DAILY FILM DOSE: A Daily Film Appreciation and Review Blog: STARDUST

Friday 21 December 2007


Stardust (2007) dir. Matthew Vaughn
Starring: Claire Danes, Charlie Cox, Michelle Pfeiffer, Robert De Niro, Sienna Miller


Every three months or so in the past two years there’s been another Tier 2 fantasy film. If Tier 1 is “LOTR”, “Potter” and “Narnia”, Tier 2 would be “Bridge to Terebithia” or “Eragon”. “Stardust” features a top tier cast, a hot new director, a lauded novel, but unfortunately “Stardust” settles into the lowly Tier 2 level of fantasy.

After some voiceover from Ian McKellan (puh-lease) the film jumps right into the story. We are told there’s a city called “Wall” built next to a wall to another world. The hole in the wall that leads to the other world is protected by a singular old man. A young man approaches, tricks him into the looking the other way and jumps to the other side. Is that it? Is that all the backstory explanation we get of this other world? There’s no cinematic build up or reveal or mythology to nuance. It all happened to too fast for me to accept. Remember “Narnia” took its time before revealing the new world in the closet. Same with “Wizard of Oz” – both films used its first act to lay the groundwork and foreshadow the events about to take place. Gaiman, Vaughn and the bunch throw us into the deep end right away.

I digress. The young man who crosses into the fantasy Kingdom of Stormhold beds a witch’s slave (a yummy Kate Magowan) and fathers a young boy. This boy grows up in the real world to be a young gent named Tristan (Charlie Cox). While gazing into the stars he sees a shooting star and offers to collect it for his girlfriend (Sienna Miller) as a show of his love. Tristan crosses the wall and the adventure begins.

But the falling star isn’t a falling star, it arbitrarily turns into Yvaine (Clare Danes). So Tristan decides to escort Claire Danes back home. How would he explain that to his girlfriend? There are the evil witches, led by Michelle Pfeiffer (Lamia) who need the fallen star to recapture their youth. There’s also a group of warring princes who need the star in order to claim their right to Peter O’Toole’s dying throne. Along the way Tristan and Yvaine are helped by a group of pirates who ply the skies in a flying pirate ship. Tristan and Yvaine bicker throughout the journey but eventually realize they are falling in love.

None of the scenes gave me the sense of wonder or myth we expect from a film of this genre. Though I can’t substantiate it, much of the film seemed to take place at night. Visually this is dull, especially for fantasy. As mentioned, the backstory is given to us too fast and so the ‘rules’ of the world are never clear. Things just jump out at us because we are told to accept it. Nothing is earned. Also, with some great actors like De Niro, Pfeiffer, Danes and even supporting characters like Ricky Gervais and Peter O’Toole, the choice of Charlie Cox (who?) as the lead is a head-scratcher. He’s uncharismatic and dull as dishwater. And how he’s able to snag both Claire Danes and Sienna Miller requires a big leap of faith.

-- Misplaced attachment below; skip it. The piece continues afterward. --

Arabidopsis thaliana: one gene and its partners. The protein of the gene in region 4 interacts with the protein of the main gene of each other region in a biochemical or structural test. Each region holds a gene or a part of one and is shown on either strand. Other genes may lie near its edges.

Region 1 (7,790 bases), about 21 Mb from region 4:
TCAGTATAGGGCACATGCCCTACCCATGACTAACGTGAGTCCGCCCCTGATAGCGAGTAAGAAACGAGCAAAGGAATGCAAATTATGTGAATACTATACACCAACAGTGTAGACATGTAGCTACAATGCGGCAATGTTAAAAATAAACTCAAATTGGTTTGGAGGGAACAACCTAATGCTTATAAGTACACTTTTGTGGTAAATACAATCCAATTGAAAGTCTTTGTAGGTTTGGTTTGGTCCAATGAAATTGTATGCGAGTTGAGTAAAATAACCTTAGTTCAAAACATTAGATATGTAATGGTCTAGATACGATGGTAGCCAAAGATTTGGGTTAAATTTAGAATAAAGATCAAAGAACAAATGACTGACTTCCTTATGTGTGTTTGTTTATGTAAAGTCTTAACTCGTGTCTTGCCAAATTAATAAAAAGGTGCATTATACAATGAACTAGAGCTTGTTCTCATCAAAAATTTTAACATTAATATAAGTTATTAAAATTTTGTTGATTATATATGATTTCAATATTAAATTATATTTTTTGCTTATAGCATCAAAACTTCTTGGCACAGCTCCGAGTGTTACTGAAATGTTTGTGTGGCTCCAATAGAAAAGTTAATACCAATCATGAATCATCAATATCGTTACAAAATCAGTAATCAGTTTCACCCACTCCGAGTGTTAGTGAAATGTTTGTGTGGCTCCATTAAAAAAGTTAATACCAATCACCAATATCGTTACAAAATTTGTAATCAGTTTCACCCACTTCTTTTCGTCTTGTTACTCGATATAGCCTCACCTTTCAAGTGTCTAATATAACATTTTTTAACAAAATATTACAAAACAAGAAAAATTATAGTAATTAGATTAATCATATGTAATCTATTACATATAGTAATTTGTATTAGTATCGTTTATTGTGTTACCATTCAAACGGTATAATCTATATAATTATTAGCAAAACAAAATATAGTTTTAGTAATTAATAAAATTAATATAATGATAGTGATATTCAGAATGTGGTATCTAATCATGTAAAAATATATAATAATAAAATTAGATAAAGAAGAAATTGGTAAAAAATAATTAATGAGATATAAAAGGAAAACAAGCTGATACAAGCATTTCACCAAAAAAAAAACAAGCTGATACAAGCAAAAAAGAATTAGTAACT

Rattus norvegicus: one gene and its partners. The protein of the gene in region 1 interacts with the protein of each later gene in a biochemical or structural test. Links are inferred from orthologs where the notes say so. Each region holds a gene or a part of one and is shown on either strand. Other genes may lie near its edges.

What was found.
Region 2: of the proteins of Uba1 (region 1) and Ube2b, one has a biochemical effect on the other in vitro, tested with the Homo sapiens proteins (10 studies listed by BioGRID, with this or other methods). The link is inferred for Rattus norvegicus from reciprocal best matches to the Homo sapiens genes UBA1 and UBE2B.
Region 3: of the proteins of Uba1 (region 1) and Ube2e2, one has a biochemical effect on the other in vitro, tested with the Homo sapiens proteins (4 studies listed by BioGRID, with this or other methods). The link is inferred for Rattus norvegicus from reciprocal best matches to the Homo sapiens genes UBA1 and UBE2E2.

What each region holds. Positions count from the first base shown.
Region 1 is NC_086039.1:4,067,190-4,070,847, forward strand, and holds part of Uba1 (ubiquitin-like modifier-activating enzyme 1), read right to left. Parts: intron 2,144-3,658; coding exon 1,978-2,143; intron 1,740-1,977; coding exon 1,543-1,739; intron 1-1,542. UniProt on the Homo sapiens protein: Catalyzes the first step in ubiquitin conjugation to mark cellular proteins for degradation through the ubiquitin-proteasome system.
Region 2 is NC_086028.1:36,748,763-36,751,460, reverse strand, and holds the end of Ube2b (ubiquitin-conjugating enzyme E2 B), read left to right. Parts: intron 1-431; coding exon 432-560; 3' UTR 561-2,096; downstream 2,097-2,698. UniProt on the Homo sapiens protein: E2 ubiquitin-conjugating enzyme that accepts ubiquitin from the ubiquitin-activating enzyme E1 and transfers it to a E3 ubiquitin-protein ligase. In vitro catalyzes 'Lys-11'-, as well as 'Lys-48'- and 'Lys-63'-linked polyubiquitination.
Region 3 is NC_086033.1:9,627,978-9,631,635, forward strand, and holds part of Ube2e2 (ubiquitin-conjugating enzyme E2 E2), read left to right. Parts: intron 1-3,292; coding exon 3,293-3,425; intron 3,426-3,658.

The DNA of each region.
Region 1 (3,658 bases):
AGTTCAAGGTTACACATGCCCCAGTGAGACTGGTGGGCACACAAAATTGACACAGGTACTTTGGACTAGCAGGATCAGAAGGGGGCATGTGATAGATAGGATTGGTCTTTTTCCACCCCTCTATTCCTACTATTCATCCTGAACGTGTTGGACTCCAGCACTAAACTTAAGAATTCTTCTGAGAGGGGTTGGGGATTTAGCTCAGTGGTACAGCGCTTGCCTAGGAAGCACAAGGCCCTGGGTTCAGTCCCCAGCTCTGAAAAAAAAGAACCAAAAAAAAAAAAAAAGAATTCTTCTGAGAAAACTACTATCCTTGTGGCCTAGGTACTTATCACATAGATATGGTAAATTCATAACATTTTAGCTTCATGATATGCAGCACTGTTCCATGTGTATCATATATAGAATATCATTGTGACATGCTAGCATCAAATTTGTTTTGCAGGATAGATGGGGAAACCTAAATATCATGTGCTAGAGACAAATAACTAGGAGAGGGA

“Stardust” feels like an 1980’s fantasy film - “The Neverending Story” or “Time Bandits” - but nostalgia for these films isn’t enough to sustain a subpar narrative and unimaginative visuals. I’ve never read Neil Gaiman, but he’s often spoken in the league of Alan Moore and Frank Miller. Matthew Vaughn, who produced the first two Guy Ritchie films and directed his own Brit-crime “Layer Cake” is the director. You may remember he bowed out of “X-Men 3” and took on this project instead. Despite these high credentials the film is lackluster fantasy.

“Stardust” is now available on DVD from Paramount Home Entertainment. Buy it here: Stardust (Widescreen Edition)


P. K. Nail said...

I apologize in advance if this is long and ranty, but I could hardly disagree more.

No, much of the film does not take place at night. In fact, for a film called Stardust, there are a surprising amount of scenes that take place in the daylight. And I don't see how this film throws us into the deep end of its magical world any more than Narnia does. I think the father's venture into that world is a nice set-up for Tristan's journey later on.

I have to also strongly disagree with your statements about Charlie Cox. First, it is incredibly common to use newcomers as the centerpiece of a fantasy story. Cox had actually appeared in more projects before landing Stardust than either Cary Elwes or Robin Wright had appeared in before competing for screen time with the likes of Billy Crystal, Carol Kane, Mandy Patinkin, etc. And nobody is scratching their head over the casting of three unknown children in the roles of Harry, Ron, and Hermione, even though they have to share the screen and be "supported" by the likes of Alan Rickman, Maggie Smith, Kenneth Branagh, and Ralph Fiennes.

I think it's a much better idea to cast an unknown in a "coming-of-age" story than an established star. They don't come with the extra baggage that a star does, and as such it's easier to see them as the character and follow them on their journey.

I also can't help assuming that you did not sit near any females while watching this. It has been my observation that the physical charms of Charlie Cox, particularly after the seemingly magical haircut, are so well documented among female fans of this film that Claire Danes' and Sienna Miller's falling for him is pretty much a no-brainer.

And just what is wrong with the voice over from Ian McKellan?

Alan Bacchus said...

PK, you have humbled me.